Ohio’s elections chief wants counties to modernize their voting machines before the 2020 presidential election, and he’s urging the governor and state lawmakers to foot much of the bill. Republican Secretary of State Jon Husted sent a letter to Gov. John Kasich, his budget director and state legislative leaders on Thursday seeking $118 million in state capital funds for the project. “While I am confident that the storage, maintenance and operating procedures used by the boards of elections will ensure that these systems remain secure and accurate through the 2018 election cycle, Ohio’s leaders must act soon to ensure an orderly transition to newer equipment well before the 2020 presidential general election,” he wrote. Ohio is a bellwether political state with about 7.9 million registered voters. Donald Trump, a Republican, won the state’s 2016 presidential contest against Hillary Clinton, a Democrat, by 447,000 votes, more than 8 percentage points.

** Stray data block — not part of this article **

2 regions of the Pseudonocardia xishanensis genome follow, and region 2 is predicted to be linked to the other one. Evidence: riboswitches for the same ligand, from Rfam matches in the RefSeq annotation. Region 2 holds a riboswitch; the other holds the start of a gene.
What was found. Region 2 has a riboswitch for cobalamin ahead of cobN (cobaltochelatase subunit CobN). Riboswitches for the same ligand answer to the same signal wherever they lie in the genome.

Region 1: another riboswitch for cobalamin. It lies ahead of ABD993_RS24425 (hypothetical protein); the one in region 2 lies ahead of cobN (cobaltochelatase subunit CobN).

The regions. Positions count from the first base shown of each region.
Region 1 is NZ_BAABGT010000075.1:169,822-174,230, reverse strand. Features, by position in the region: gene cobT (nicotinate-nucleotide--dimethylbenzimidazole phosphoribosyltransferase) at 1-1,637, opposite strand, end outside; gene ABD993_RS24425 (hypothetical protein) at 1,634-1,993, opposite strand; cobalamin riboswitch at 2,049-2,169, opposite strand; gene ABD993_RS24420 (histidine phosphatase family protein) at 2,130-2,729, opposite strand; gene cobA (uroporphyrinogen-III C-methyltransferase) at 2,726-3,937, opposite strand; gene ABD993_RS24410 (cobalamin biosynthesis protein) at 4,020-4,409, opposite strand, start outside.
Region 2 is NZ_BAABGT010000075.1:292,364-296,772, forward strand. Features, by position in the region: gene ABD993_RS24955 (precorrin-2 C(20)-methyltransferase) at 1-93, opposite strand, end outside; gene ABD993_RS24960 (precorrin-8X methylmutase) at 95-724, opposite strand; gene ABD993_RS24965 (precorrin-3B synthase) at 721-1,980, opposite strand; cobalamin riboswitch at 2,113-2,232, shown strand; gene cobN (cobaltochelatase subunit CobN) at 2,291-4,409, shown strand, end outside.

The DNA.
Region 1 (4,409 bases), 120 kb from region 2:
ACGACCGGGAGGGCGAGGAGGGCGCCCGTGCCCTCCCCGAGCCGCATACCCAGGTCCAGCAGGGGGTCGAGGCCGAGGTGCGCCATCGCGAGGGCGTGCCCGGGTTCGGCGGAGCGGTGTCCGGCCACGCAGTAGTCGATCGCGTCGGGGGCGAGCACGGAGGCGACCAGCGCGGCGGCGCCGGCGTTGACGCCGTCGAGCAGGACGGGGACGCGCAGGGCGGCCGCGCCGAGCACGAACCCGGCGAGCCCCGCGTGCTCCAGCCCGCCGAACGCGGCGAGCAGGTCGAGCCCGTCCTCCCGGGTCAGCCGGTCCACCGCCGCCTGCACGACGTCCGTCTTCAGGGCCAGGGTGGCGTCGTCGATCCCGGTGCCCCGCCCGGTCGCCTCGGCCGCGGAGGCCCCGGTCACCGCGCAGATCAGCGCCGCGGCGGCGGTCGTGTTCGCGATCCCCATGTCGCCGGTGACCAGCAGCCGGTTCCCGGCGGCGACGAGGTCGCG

Husted said the $118 million would cover 100 percent of the “lowest estimated cost” for new equipment: optical scan machines his office’s review found to cost least among state and federally certified machines.
Counties that wanted to buy more expensive equipment — say, with the most digital bells and whistles — would need to cover the difference with local funds. Those few counties that have already upgraded could be reimbursed for those expenses up to the lowest estimated cost figure, Husted said.
Husted, a candidate for lieutenant governor, called the plan forward-looking, cost-effective and fair to counties that need help funding the improved technology.